No. 951
June 20, 2018

About The Autoextremist

Peter M. DeLorenzo has been immersed in all things automotive since childhood. Privileged to be an up-close-and-personal witness to the glory days of the U.S. auto industry, DeLorenzo combines that historical legacy with his own 22-year career in automotive marketing and advertising to bring unmatched industry perspectives to the Internet with, which was founded on June 1, 1999. DeLorenzo is known for his incendiary commentaries and laser-accurate analysis of the automobile business, as well as racing and the business of motorsports. Author. Commentator. Influencer. The Consigliere. Minister of the High-Octane Truth. DeLorenzo is considered to be one of the most influential voices commenting on the business today.

DeLorenzo's latest book is Witch Hunt (Octane Press It is available on Amazon in both hardcover and Kindle formats, as well as on iBookstore. DeLorenzo is also the author of The United States of Toyota.

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March 24, 2010


Cadillac will need more than “art and science” to get where it needs to go.

By Peter M. De Lorenzo

(Posted 3/23, 5:30PM) Detroit. Susan Docherty, freed-up from her sales responsibilities and all geared-up to run marketing for GM, is returning Cadillac to the essence of its “art and science” campaign of a decade ago - emphasizing its design and technology story in the hopes of differentiating Cadillac from its primary competitors - while basically relaunching the brand with an all-new advertising campaign from New York-based ad agency, Bartle Bogle Hegarty. In other words, she’s trying to go back to what worked for Cadillac once before.

Oh, if it were that easy.

(I will look forward to seeing the new expression of the “art and science” campaign, but in the meantime a little perspective is in order here.)

In the dark old days of the division – the late 90s – Cadillac was dealing with a three-headed monster: 1. The division was on the ropes and being pummeled by tough-as-nails competitors like Lexus, BMW and Mercedes-Benz. 2. At the same time its typical buyers were literally dying off, hanging on to a rapidly fading era ensconced in their “country club” Cadillacs to the bitter end. And 3., To make matters worse, the Cadillac product lineup was hopelessly outdated and out of touch, lost in a netherworld of abject mediocrity and stunning non-competitiveness.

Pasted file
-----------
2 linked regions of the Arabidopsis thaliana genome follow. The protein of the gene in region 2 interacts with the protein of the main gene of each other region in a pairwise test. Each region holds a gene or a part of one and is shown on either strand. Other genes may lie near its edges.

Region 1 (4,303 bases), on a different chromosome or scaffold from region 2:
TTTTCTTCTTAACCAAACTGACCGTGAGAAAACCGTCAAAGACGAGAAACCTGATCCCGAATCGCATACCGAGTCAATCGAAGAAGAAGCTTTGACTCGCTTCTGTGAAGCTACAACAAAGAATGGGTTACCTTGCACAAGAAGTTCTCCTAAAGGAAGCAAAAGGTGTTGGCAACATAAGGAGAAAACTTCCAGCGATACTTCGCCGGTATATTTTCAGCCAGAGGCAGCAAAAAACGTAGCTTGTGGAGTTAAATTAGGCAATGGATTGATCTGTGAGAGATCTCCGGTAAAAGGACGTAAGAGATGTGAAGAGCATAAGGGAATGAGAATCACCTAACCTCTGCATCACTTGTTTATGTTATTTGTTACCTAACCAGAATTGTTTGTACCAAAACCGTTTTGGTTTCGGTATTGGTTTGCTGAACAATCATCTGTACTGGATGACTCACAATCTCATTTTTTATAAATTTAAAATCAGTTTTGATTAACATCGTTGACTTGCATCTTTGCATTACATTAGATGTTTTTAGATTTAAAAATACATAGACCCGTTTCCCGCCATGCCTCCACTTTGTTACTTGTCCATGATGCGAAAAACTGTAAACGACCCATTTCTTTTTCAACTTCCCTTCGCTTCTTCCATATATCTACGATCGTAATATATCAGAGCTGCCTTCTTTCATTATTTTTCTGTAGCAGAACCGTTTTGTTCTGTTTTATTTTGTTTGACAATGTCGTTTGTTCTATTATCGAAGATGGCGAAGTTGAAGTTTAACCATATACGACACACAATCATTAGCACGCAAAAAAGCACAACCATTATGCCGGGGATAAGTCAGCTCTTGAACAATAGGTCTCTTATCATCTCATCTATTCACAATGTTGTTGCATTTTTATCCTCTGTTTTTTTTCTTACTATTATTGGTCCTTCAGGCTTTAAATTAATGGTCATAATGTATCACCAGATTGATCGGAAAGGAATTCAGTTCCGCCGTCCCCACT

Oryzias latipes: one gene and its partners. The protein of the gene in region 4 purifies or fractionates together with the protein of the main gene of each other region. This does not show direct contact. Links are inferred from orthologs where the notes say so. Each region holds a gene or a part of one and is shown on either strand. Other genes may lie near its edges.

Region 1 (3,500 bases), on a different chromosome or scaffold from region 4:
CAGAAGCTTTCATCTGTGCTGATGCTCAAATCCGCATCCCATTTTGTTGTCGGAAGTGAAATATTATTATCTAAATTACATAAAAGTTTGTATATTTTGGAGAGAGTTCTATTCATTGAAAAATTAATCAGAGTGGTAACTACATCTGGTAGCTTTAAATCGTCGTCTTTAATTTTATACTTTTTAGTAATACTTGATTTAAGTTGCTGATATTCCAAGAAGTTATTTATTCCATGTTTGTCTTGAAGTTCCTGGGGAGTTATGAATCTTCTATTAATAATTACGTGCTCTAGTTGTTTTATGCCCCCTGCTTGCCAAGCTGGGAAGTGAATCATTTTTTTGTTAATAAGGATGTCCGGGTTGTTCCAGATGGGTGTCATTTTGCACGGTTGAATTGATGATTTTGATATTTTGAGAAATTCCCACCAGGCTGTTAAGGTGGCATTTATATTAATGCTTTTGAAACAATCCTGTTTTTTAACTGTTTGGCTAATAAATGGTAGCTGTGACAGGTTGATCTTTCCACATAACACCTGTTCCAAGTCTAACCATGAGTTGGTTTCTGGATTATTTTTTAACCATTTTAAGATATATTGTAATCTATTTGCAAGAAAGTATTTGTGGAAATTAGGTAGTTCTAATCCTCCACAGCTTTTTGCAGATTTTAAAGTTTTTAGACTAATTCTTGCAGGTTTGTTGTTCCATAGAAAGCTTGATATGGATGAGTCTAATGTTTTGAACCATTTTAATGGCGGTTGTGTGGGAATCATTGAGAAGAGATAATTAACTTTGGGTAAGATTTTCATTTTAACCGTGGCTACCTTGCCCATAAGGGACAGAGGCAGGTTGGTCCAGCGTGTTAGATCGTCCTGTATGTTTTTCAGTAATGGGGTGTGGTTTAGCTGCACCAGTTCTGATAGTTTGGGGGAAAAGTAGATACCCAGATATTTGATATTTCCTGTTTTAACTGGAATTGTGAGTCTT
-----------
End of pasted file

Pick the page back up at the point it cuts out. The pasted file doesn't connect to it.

I like to call it the Trifecta of Not Good.

In many ways Cadillac back then epitomized where GM was as a whole, but fortunately some True Believers inside the company – led by John Smith and others – knew that massive changes would have to be made in order to turn Cadillac – and the company itself – around.

A comprehensive new program was launched involving a total redirect of the Cadillac brand image, including a fundamental shift in philosophy, which placed the product as King through a renewed emphasis on engineering and design integrity. And GM committed a massive $4 billion to what was essentially the complete reinvention of the brand.

The public debut of the “new” Cadillac was revealed in a concept car unveiled at the Detroit Auto Show in 1999 called the Evoq. This car established the design language - dubbed “art and science” - for Cadillac that is alive and well today and that has become the brand’s signature. And from there we know the rest of the story.

The first CTS signaled a bold new direction for the brand, only to be exceeded by the next-generation CTS – the one we see today – which has become an established and worthy competitor in its segment and arguably, the design leader. And by an odd turn of events, the hulking Escalade SUV became a huge hit and solid money maker for the division, even though the brand’s “art and science” theme was basically abandoned in favor of a “blingified” motorized chrome storm, one that had its shining moment of popularity right before the economy collapsed.

And even though Cadillac was stuck with the bland DTS sedan and the under-achieving SRX in its portfolio, GM basically accomplished what they had set out to do, and that was to change the visual and sensual dynamic of Cadillac in the market. Cadillac now had an unmistakable “face” on the streets and byways of America, one that was at once memorable and instantly recognizable. And because of its bold, contemporary look and on-the-road presence, Cadillac had moved the needle in consumers’ minds to the point that it was no longer the staid, predictable, old-school luxury afterthought that it once was. And it could no longer be dismissed out of hand or ignored altogether, like in the bad old days.